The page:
Monday, 3 September 2007

Face the lift

The Guilt Mirrors
Performance with video, 2007


Taking the lift up to the Head Office McDonalds. Purpose and planning ridiculed by life’s everyday momentum. Calming elevator music permeates the industrial breathing of masked demonstrators. Enforced quiet reflective time on individuals intent on noisy unreflective time. The clown mocks you deep inside his labyrinth. It’s the enforced ride in a boat and a mumbled prayer before you reach the beaches. The obligatory smoke in the trench before you are sent over the top. The wait in line before the adrenalin ride. The enforced quiet time that heightens your nerves. Vomit inducing tension that makes small jokes great. Self-doubt looms large while the chance of success seems smaller.

Then the door opens again and we are back to the nightmare of our own making.

column inches


Let’s Kill Muzak (or Some Things i Want Returned To Me by the thomas ferguson band, for The Queen Of Sheba)

- time spent sitting through standing ovations to people i detest
- self-control
- time spent in elevators when i’m not dressed as a harbinger of ultimate chaos
- the Slits cd i lent someone in freshers’ week (and she doesn’t even like The Slits)
- time spent on hold
- the olympic bronze medal i threw into the river dee
- time spent recoiling in pure terror at the inescapable grasp of mortality’s razored hand (and the fluid i lost sweating in fear at the realisation of my insignificance in a horrifyingly infinite universe)
- my baby blue stilettos
- time spent reading any arts supplement ever (i learnt more about my existence from The Beano and Melody Maker)
- faith in machines (dear machines, must try harder, signed, the thomas ferguson band)
- time spent nodding and smiling at people i am too bored or angry or tired to talk back to
- imagination
- time spent cutting toenails (they always grew back)
- virginity
- time spent arguing about religion (nobody leaves believing anything different than what they arrived believing)
- the homes of all the snails i’ve ever trodden on (sorry snails i didn’t mean to)
- time spent ironing (i still look like a tramp regardless)
- all technical ability acquired in childhood (long since expired after prolonged fits of slovenly triste)
- time spent waiting for the apocalypse (or rather expecting it)
- the cuckoo clock i accidentally smashed (it never cuckooed again)

the thomas ferguson band

Friday, 10 August 2007

What's in the box?

The Guilt Mirrors
Fragile (in which The Guilt Mirrors attack a box without knowing the contents)
Performance with video, 2007

Related reading:

Embracing and Refuting the Golden Onslaught: Belligerence as Male Entity and The Art of Pure Antagonism (excerpt)


Many of today's contemporary artists and thinkers understand that destruction is nature's purest creative process, in a sense that destruction, being active negation, does not truly opposite creation because of that lack in passivity. However, the detail in this argument lies in what drives the destructive urge, why the potency of desire to destroy supersedes the creative desire and whether this makes it a more creative process than active creation itself. The greater question is whether such natural urges, instinctively, can themselves be considered active or passive in their occurrence. When a child pulls the wings off of an insect in an early act of aggressive dominance, is that destructive aggression learnt, is it manifested in a practical method of expression that is acquired? Or is the child, in feeding her curiosity over testing the livelihood and mortality of the insect, instead refusing to suppress a subconscious desire present from birth? If the latter case were true, especially when the child is accumulating a set of morals based upon the retention of undesirable (but not undesired) 'real' emotion, the suppressor would be considered the obedient 'good' child for resisting the urge to remove the insect's wings despite her supposed need to establish superiority over the insect in mutilating its body. However, when in the throes of a destructive act themselves, the artist, author or thinker is praised for her refusal to suppress this urge and, while an evaluation of the result as good or bad usually positions itself at a level of the reader's individual subjective moral views, it is generally accepted that the act of creativity is one to be encouraged, regardless of whether the act celebrates 'creation' or not.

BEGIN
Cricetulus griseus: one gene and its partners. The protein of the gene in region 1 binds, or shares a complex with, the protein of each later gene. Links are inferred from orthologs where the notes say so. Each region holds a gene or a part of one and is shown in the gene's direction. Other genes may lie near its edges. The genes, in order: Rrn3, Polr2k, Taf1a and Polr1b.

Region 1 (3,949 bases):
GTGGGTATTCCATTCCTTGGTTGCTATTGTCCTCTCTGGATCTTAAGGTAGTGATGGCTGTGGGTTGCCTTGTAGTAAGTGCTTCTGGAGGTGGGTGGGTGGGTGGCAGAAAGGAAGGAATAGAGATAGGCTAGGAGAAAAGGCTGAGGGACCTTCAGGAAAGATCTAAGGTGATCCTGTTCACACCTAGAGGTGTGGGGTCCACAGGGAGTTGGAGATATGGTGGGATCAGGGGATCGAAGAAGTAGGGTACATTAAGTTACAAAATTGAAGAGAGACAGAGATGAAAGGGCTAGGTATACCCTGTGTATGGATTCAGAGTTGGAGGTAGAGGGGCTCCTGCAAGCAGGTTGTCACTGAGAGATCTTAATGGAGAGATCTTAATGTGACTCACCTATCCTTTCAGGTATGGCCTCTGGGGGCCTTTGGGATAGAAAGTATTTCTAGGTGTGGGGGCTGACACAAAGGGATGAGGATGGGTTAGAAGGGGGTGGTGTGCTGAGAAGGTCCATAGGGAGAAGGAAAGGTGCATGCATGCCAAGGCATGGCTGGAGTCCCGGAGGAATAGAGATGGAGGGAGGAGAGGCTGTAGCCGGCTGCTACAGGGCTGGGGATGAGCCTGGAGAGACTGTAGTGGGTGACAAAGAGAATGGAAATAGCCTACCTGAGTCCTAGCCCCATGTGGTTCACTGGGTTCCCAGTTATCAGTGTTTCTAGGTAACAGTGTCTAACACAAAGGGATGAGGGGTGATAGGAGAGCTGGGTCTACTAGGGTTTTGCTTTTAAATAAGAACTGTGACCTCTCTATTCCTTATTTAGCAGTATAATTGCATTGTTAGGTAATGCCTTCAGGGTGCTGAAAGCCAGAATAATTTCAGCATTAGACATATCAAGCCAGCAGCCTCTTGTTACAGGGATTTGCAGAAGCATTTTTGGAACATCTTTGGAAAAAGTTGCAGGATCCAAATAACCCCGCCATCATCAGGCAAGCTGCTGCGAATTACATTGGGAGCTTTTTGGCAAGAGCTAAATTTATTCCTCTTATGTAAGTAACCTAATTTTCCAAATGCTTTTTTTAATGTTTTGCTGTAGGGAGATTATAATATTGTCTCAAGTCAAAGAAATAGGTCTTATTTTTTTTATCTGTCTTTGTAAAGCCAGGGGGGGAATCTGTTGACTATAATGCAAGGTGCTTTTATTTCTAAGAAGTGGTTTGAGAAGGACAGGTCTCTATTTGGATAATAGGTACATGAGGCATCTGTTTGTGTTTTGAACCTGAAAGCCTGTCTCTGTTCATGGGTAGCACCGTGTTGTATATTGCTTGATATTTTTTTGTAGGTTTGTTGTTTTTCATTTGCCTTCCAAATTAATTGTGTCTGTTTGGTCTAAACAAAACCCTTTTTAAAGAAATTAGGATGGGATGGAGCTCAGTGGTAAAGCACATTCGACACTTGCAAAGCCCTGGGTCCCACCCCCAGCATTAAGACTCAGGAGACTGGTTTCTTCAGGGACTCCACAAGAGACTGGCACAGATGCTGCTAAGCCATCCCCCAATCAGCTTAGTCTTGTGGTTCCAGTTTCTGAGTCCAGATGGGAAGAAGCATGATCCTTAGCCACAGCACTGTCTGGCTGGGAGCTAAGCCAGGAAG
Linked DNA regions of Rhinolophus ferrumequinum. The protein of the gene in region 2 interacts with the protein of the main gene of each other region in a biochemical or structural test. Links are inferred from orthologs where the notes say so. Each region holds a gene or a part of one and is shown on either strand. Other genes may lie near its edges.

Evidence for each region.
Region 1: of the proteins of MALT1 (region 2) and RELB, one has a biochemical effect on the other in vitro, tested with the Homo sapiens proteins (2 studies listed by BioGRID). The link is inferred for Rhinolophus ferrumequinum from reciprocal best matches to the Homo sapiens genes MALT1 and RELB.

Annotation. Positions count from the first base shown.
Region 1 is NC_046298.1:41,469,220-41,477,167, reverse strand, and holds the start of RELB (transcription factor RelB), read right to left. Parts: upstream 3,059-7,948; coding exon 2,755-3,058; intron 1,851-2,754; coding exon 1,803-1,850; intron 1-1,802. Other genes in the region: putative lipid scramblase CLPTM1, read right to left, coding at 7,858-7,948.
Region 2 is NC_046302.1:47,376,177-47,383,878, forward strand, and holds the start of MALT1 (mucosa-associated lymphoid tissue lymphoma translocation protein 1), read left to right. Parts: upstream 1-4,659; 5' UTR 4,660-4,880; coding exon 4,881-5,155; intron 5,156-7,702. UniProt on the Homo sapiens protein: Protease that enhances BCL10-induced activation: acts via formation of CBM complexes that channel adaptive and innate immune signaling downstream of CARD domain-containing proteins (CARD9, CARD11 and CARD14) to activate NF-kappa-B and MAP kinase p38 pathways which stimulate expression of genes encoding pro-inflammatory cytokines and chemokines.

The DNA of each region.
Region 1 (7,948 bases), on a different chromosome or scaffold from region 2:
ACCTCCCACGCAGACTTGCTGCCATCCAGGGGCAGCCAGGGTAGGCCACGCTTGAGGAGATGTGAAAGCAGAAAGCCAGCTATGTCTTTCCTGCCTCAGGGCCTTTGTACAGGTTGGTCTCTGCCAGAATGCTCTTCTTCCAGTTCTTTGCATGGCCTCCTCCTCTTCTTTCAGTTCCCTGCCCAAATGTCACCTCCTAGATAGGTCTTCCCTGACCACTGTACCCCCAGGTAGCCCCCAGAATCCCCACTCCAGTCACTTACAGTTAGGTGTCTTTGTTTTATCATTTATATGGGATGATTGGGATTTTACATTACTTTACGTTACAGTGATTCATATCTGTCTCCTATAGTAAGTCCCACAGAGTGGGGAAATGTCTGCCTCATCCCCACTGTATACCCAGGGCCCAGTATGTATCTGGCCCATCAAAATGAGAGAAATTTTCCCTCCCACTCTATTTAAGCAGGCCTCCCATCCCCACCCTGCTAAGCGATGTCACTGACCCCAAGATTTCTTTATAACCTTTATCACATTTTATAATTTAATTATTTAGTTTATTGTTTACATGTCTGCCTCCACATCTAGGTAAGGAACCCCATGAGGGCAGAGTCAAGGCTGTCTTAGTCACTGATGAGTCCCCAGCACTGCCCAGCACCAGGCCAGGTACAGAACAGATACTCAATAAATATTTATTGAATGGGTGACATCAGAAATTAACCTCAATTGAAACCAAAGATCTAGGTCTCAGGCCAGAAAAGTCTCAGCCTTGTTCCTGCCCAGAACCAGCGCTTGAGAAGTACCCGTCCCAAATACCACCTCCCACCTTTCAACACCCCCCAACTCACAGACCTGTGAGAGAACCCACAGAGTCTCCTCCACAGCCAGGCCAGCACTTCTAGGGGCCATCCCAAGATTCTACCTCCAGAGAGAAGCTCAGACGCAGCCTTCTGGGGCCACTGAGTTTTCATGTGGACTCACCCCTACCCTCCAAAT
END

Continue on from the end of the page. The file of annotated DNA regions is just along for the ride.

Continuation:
However, it would not be unreasonable to claim that all creative processes, in all media, contain in them an equal level of diametrically opposed creation and destruction, with product of the process occurring where the two forces are bisected (fig. 1). At face value this may seem absurd, considering that much of today's artwork characterises itself by the undermining of previously revered and respected beliefs or the gesture of appropriation, methodically destroying either physically or methodically the creation of another. Yet effectively this is simply making the destructive side of the act more openly and unashamedly obvious, whereas in other artistic devices the destructive nature is simply obscured or masked by the artist herself, in some cases through active denial. Naturally any such statement would prove futile; any process that has any effect will demand some destruction to aid its occurrence, whether it be the physical destruction of naturally occurring raw materials, the appropriated destruction of intellectual property, the symbolic destruction of the blankness before the process begins &c. This hypothesis of equally distributed creation and destruction is called Finite Productive Diametric Theory, which differs from another widely accepted concept, Finite Productive Trimetric Theory, which states that the process is easier to trisect (fig. 2). This is due to the theorem's statement that destructive acts are the most creative, because using destruction as creation would mean that destruction and creation would be separately occurring, which would be cumulatively doubling the productive value of the process -- the Auto-Direplicative Effect. Yet the Finite Trimetric Theory assumes, like its Diametric counterpart, that the levels of creation and destruction in any process can be equally divided, but assumes that, because destruction and creation are both inherent in each other, the judgement of whether an action is creative or destructive would rely on whether, in a thirded system, there is two parts creation to one part destruction or vice versa.